The glow from LEDs like those on the Shell sign in Rhinebeck on 9G  (shown above) will soon be felt in the heart of the village.
The glow from LEDs like those on the Shell sign in Rhinebeck on 9G (shown above) will soon be felt in the heart of the village.

First LED sign coming to Red Hook village

Planners approve new look under grandfather clause

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The Village of Red Hook planning board has approved a dual-post, internally illuminated sign with LED numbering for the former Getty (now-Sunoco) station in the heart of the village.

The slightly taller new sign will replace the existing, single-pole 16-foot sign, and its approval comes just two months after a number of planning board members rejected a proposed LED sign using the same pole.

While village zoning law does not allow new, internally lit signs nor signs taller than 10 feet, the existing sign apparently pre-dates the code and is grandfathered in, exempt from updated codes.

“The existing sign is considered grandfathered,” said Rodney Morrison when reached by phone after the June 14 meeting where the decision was made. ” It came to us from [Village Zoning Enforcement Officer] Sam Harkins that it was grandfathered. We didn’t question that part of it.”

The applicant, NW Signs, had offered two signage options to the planning board: one with LED numbers for gas prices and a shorter, monument-style sign with traditional, hand-changed pricing numbers. With this approval, other businesses with existing illuminated signage like XtraMart may decide to apply for LED signage.

“I personally pressed to have them get rid of it and give us something new that looks better,” said Morrison who served as acting chair in the June 14 meeting. “It’s two posts, the same height as the current sign, it looks better than the old existing post…. They kept wanting to re-use the pole, and again that’s where we started to work with them to say, bring in a different sign as long as your sign area is the same, it’s fine by us.”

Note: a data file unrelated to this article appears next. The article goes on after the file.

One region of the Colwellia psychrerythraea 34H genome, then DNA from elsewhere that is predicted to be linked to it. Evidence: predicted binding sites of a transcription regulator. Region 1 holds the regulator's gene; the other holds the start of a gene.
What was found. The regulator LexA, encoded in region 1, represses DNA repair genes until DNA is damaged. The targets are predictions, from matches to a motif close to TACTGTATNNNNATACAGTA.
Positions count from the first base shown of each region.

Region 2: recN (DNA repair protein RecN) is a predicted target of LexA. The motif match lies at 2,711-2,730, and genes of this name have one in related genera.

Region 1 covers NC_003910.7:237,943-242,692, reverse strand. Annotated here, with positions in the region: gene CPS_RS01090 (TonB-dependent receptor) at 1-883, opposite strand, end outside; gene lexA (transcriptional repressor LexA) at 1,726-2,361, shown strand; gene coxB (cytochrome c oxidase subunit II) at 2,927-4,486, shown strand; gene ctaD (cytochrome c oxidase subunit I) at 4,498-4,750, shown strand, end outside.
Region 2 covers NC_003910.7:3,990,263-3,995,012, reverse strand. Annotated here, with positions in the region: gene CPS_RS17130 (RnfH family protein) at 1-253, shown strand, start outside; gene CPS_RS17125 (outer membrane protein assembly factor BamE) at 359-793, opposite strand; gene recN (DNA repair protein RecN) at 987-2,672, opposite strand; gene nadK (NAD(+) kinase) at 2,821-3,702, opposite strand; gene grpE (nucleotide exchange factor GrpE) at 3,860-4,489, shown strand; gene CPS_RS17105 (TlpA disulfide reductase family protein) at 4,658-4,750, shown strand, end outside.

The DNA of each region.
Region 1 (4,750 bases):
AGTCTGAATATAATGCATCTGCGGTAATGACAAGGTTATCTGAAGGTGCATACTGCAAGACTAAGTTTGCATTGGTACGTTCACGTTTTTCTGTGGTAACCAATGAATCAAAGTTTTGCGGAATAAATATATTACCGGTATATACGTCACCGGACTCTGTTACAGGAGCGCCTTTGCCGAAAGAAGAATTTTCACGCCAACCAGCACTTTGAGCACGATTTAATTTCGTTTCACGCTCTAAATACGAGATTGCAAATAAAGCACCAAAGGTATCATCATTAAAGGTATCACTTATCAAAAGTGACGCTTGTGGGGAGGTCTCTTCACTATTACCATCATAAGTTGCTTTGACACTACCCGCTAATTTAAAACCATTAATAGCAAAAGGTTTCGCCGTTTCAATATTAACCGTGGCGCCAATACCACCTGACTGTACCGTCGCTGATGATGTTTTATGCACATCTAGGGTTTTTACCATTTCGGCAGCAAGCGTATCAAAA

Typically, once a grandfathered sign is removed or altered, it is subject to the current zoning laws and must conform or receive a variance for issues like height or internal illumination. When asked whether completely replacing the sign should require the applicant to conform to the current village zoning that only allows externally lit signs shorter than 10 feet, Morrison said that he felt the planning board was acting within its rights approving the new sign.

When contacted about the approval, Mayor Ed Blundell declined comment on it until he was able to review the action in detail. However, he said, “Internally illuminated signs are no good for us [in the village]…. If [the Village Board] felt the planning board erred, as Mayor, I would take it to our legal counsel and say, ‘I don’t want erroneous findings, I want correct findings, and if someone wants to come for a variance, they can go to the ZBA.'”

Earlier this year, the village planning board had to rescind a sign approval given to a different applicant without proper variances.

As far as the LED signage, Morrison welcomes the new technology as an improvement.

“It’s a good technology. That’s what intrigues me about it — you can do a lot with it. Old signs, hand-changed signs, that stuff wears out and tends to look bad over time. Our real interest is the fact that the technology is good and it’s upgradeable, and obviously everyone would hope that it would continue to look good,” he said.

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